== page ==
During the EU referendum campaign, there were some concerns that a vote to leave the EU would see the reintroduction of mobile roaming charges for UK customers who were travelling in Europe. Since 2007, EU regulations had been reducing the cost of roaming, and all roaming charges were abolished in June 2017 – but many operators had removed their charges before that point in anticipation. The worry was that, without the EU regulations compelling operators to continue with no charges, prices would rise again. Such a concern was, as ever, dismissed.
[suggesting that roaming charges might come back is] “doing down consumer rights to try and win the referendum… there is no evidence to suggest that they will go up if we vote Leave.”Matthew Elliott, April 2016
Elliott was not alone. Boris Johnson stated that there would be no reason for roaming charges to increase, relying instead on the free market and competition to drive prices down, “without the need for a vast supranational bureaucracy.”
Newspapers and commentators seized on this. The Daily Telegraph ran a story headlined “Mobile phone charges won’t go up after Brexit” in February 2017; the Sun continued to claim this in January 2021, with “Mobile phone operators will not bring back roaming charges for Brits travelling in Europe“. Neither went as far as the Express in their culture-war encouraging “Brexit lies EXPOSED: Mobile roaming charges WON’T come back for Brits travelling to the EU” in September 2018.
And, to be fair to the newspapers, the mobile operators were also claiming no change. Three went so far as to park a bus outside the Houses of Parliament promising they would continue to offer free EU roaming. Vodafone and EE made similar statements.
And yet, with today’s statement that Three is to introduce a £2 daily charge for roaming, every mobile operator has now gone back on those commitments.
The thing is, this is something that is entirely out of their control, and they should never have promised this in the first place. The EU regulations had two key impacts:
- On the consumer side, operators would not be allowed to charge any more for voice or data for consumers who were roaming than they charged at home.
- This was enabled by the wholesale side: network operators were not able to charge other EU-based operators excessive termination or roaming rates.
For you to use, say, an EE phone in France, you must connect to a French network – Orange, SFR, Free, Bouygues. These networks incur a cost when allowing you to receive and send data, and they charge your operator to cover this cost. In the past, these charges were frequently very high, since this was a perfect example of a price inelastic market – the person generating the demand was not the one paying for it; the wholesale cost was just one input to the price; there was little competition impact since few roamers specifically chose which network they were using; roaming was usually only used by business travellers due to the cost and this introduced a further disconnect between use and payment. Both French operators charged UK operators a high price, and UK operators charged French operators similarly, to try to maximise revenue.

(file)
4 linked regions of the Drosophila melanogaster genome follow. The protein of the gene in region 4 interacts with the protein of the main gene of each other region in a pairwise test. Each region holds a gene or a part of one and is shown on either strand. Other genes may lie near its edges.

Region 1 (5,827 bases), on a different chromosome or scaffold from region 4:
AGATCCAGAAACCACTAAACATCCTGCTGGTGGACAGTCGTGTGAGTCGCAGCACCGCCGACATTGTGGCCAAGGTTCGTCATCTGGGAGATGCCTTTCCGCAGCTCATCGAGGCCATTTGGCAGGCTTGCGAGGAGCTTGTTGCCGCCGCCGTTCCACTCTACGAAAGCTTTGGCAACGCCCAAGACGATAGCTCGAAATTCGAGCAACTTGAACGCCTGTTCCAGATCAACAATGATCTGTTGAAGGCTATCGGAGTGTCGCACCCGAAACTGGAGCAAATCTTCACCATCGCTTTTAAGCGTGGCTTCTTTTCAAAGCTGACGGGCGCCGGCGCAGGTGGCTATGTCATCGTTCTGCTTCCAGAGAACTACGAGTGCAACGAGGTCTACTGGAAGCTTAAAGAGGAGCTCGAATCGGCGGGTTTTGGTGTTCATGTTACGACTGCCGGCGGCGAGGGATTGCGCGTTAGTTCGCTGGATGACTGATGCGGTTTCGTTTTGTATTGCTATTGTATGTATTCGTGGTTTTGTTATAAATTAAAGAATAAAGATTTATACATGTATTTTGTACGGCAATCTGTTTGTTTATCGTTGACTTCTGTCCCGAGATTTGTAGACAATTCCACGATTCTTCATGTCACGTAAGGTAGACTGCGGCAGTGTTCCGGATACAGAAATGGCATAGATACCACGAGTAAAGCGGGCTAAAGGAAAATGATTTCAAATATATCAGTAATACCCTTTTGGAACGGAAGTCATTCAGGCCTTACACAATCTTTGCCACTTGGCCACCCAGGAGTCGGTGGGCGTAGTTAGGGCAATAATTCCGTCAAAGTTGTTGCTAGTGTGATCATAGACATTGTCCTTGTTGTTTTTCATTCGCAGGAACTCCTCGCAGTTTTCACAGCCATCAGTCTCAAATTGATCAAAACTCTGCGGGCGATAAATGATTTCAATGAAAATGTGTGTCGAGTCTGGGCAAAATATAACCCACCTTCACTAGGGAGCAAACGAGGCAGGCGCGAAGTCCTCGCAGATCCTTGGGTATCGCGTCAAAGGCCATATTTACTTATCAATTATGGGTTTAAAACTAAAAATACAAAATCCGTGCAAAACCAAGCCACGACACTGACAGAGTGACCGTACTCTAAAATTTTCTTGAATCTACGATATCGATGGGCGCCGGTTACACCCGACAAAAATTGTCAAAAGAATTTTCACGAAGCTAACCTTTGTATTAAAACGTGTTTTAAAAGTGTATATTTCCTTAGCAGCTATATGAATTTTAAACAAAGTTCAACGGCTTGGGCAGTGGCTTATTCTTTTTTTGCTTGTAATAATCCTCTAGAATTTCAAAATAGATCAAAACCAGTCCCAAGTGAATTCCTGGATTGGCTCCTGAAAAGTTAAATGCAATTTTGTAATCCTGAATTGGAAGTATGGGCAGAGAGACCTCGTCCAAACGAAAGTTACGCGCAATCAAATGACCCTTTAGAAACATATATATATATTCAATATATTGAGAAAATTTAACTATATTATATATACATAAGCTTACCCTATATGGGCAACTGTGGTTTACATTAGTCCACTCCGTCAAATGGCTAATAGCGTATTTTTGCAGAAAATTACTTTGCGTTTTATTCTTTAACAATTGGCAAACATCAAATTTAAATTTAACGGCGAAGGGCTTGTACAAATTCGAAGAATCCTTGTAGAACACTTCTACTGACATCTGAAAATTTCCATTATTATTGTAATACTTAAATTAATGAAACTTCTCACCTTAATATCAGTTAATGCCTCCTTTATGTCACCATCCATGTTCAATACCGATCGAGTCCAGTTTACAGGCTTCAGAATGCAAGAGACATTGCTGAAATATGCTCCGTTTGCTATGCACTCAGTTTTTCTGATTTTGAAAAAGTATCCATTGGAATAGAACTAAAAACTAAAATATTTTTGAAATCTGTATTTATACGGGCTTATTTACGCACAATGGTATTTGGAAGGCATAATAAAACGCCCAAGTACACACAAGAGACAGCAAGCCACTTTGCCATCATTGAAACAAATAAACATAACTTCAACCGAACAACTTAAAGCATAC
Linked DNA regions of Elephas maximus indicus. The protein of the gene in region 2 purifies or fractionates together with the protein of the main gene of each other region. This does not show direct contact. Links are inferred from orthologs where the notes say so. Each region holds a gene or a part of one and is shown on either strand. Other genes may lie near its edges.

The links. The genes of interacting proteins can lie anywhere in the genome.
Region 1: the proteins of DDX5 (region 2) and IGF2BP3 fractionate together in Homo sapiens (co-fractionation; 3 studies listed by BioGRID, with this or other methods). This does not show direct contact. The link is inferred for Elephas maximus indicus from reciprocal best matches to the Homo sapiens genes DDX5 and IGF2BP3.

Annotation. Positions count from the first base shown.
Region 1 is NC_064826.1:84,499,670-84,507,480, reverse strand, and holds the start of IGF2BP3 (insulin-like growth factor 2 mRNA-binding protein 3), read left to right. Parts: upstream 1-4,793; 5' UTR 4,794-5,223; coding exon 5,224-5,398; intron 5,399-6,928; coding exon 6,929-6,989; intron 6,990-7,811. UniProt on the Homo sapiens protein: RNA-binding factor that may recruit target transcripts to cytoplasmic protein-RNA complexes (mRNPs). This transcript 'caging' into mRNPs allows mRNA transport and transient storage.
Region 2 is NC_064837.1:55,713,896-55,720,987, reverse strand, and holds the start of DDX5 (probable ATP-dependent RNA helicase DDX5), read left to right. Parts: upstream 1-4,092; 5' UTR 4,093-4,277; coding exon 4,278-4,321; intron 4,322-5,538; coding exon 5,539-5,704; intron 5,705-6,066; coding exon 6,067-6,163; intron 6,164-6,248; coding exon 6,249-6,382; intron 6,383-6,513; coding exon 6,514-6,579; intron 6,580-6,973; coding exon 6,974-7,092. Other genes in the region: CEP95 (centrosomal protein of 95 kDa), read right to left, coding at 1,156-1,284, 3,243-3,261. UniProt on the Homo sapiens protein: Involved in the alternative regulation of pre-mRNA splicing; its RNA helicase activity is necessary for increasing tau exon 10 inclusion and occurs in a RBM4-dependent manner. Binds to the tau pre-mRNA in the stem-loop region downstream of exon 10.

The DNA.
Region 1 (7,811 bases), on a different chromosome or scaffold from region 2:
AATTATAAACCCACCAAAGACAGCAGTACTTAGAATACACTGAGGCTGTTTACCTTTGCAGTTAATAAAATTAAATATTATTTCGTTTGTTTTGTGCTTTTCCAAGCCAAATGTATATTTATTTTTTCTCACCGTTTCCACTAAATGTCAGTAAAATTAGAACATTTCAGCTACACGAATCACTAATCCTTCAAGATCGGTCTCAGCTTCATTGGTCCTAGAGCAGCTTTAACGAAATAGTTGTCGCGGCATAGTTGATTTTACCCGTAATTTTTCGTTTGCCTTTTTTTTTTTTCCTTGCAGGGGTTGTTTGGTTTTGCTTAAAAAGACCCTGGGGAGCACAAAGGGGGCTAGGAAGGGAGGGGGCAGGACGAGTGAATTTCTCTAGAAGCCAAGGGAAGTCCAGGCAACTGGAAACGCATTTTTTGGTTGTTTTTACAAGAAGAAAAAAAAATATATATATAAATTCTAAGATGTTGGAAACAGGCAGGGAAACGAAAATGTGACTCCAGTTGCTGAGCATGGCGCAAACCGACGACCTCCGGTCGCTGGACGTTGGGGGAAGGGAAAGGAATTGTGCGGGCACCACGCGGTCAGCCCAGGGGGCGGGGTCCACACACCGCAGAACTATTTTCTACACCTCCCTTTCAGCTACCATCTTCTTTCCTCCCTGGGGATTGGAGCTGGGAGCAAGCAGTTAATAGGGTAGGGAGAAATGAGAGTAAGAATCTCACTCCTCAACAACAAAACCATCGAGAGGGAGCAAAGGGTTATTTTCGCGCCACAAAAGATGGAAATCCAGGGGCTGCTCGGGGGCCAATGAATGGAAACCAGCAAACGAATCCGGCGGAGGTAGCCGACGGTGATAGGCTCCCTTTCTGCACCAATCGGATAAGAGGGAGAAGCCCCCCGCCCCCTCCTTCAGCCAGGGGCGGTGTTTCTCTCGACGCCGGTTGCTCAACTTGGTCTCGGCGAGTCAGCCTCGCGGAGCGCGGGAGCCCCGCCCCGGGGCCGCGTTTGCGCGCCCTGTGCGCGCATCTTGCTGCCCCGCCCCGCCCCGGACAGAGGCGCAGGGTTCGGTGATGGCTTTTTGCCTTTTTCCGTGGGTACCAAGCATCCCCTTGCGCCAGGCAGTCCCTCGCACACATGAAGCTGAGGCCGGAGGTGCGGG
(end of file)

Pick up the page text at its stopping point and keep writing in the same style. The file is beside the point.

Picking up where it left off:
By setting limits on wholesale charges (Regulation 2017/920), the EC undertook to break this cycle of high charges, and enable retail prices to be set at the appropriate level. With this regulation, EE did not lose out on its retail side, since the cost of inputs reduced at the same time as the price it charged. EE did lose out on the wholesale side, though, as it was no longer allowed to charge high fees to incoming roamers.
Of course, this regulation on wholesale charges applies only to EU operators charging other EU operators. With the UK’s departure from the EU, this no longer applies. While it would have been possible to include equivalence for this in the UK’s trade deal with the EU, this wasn’t done, and instead governments would simply encourage operators to have “transparent and reasonable rates” for roaming. There is no definition of reasonable, so network operators across the EU are now at liberty to charge UK operators above-cost fees for hosting their visitors. UK operators are being forced to reintroduce charges because their wholesale costs are going up, and there’s nothing they or the UK government can do about this; that ship has sailed.
Incidentally, the charges are not overly harsh, and seem to generally be a flat fee per day rather than a per-MB fee. This is likely an effort to disincentivise people from using their phones rather than passing on the costs directly. It may be that there are higher fees to come.